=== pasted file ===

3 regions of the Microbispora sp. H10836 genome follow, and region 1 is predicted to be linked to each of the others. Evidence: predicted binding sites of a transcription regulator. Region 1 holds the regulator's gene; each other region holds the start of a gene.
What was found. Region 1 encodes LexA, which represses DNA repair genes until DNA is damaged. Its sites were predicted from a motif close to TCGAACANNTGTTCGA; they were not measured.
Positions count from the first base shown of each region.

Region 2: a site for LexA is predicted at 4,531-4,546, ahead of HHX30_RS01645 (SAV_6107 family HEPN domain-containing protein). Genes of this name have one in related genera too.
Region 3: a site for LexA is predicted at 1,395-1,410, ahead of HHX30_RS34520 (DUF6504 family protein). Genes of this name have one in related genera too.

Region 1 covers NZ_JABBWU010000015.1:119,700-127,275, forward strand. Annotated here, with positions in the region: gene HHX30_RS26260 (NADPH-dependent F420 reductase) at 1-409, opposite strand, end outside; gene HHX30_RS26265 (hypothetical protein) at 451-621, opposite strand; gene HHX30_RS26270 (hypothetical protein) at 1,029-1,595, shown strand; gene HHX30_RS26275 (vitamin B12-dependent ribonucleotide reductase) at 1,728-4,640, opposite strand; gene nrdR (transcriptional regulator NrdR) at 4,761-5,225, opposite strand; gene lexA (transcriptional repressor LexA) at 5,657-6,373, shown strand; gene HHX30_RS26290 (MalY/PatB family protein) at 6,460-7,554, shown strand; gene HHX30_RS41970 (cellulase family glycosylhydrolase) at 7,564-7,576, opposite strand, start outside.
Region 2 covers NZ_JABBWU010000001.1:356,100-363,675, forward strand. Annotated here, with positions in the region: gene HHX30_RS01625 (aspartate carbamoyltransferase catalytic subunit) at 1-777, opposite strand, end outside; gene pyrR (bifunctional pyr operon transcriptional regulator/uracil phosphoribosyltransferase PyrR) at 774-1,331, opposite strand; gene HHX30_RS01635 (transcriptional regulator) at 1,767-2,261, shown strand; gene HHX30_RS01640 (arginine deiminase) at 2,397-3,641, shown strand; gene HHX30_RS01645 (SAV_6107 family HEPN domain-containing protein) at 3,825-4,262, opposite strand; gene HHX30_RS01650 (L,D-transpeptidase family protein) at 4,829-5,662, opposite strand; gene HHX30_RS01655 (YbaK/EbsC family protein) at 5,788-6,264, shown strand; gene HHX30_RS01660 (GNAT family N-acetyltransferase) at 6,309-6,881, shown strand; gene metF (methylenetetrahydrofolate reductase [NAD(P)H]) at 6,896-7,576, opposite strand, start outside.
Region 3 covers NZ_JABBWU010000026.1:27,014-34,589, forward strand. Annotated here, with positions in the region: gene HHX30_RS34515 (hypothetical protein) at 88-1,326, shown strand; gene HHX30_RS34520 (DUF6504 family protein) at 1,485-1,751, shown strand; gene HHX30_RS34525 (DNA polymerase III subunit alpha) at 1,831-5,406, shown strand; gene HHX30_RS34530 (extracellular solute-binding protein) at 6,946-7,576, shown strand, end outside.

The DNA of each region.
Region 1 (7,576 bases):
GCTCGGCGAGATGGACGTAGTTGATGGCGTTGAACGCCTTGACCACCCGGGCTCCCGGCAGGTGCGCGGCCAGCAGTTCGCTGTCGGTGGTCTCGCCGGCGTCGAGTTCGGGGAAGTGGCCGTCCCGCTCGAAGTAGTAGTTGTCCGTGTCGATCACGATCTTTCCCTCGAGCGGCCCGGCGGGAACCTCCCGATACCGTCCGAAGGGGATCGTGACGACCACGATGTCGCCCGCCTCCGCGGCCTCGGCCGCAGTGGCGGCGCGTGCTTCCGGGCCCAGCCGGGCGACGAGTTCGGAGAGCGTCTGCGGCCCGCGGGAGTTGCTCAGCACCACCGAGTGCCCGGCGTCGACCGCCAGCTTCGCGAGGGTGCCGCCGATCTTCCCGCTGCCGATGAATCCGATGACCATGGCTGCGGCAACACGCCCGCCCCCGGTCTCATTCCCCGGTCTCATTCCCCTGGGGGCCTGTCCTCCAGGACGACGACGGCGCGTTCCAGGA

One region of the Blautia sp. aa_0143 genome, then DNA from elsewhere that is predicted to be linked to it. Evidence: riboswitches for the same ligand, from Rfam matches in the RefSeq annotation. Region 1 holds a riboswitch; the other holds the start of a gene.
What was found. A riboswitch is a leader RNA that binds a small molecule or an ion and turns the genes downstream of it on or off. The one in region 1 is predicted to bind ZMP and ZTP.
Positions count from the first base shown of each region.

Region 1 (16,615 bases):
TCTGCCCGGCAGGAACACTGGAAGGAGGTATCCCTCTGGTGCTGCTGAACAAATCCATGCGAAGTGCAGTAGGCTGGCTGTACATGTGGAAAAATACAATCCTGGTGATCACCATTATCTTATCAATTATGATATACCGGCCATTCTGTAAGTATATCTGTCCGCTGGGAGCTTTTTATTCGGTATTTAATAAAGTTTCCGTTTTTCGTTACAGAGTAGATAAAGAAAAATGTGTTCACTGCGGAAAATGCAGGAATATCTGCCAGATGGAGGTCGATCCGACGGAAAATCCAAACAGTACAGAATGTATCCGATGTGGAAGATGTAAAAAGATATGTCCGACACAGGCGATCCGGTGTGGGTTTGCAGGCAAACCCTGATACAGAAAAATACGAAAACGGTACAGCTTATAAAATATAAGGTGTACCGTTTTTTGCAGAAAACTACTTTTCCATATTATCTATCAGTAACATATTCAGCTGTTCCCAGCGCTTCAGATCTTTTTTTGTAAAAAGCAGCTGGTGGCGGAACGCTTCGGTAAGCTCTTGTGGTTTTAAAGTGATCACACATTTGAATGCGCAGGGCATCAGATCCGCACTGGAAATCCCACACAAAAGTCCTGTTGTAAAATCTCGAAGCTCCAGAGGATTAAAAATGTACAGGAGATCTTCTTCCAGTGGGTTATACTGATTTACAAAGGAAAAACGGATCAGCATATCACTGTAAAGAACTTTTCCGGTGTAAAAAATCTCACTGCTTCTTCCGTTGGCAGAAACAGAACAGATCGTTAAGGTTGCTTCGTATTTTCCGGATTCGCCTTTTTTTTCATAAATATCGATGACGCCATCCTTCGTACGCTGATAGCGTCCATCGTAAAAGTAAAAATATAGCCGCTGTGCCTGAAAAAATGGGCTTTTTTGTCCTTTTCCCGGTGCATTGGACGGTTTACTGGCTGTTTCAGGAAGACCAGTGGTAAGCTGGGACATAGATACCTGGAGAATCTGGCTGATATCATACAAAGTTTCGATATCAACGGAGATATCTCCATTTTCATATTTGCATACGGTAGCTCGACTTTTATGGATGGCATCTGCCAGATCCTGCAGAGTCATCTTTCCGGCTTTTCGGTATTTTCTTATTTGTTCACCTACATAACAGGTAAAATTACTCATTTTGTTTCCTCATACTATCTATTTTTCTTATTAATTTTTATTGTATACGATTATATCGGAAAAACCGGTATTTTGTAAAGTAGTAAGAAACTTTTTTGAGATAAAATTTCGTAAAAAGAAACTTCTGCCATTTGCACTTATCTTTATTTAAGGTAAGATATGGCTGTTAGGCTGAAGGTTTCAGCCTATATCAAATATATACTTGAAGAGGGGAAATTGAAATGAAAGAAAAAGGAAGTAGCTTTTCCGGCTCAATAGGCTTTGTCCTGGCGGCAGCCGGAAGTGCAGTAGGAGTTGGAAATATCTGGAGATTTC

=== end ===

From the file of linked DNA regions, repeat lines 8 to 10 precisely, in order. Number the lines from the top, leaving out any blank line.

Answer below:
Region 3 covers NZ_JABBWU010000026.1:27,014-34,589, forward strand. Annotated here, with positions in the region: gene HHX30_RS34515 (hypothetical protein) at 88-1,326, shown strand; gene HHX30_RS34520 (DUF6504 family protein) at 1,485-1,751, shown strand; gene HHX30_RS34525 (DNA polymerase III subunit alpha) at 1,831-5,406, shown strand; gene HHX30_RS34530 (extracellular solute-binding protein) at 6,946-7,576, shown strand, end outside.

The DNA of each region.
Region 1 (7,576 bases):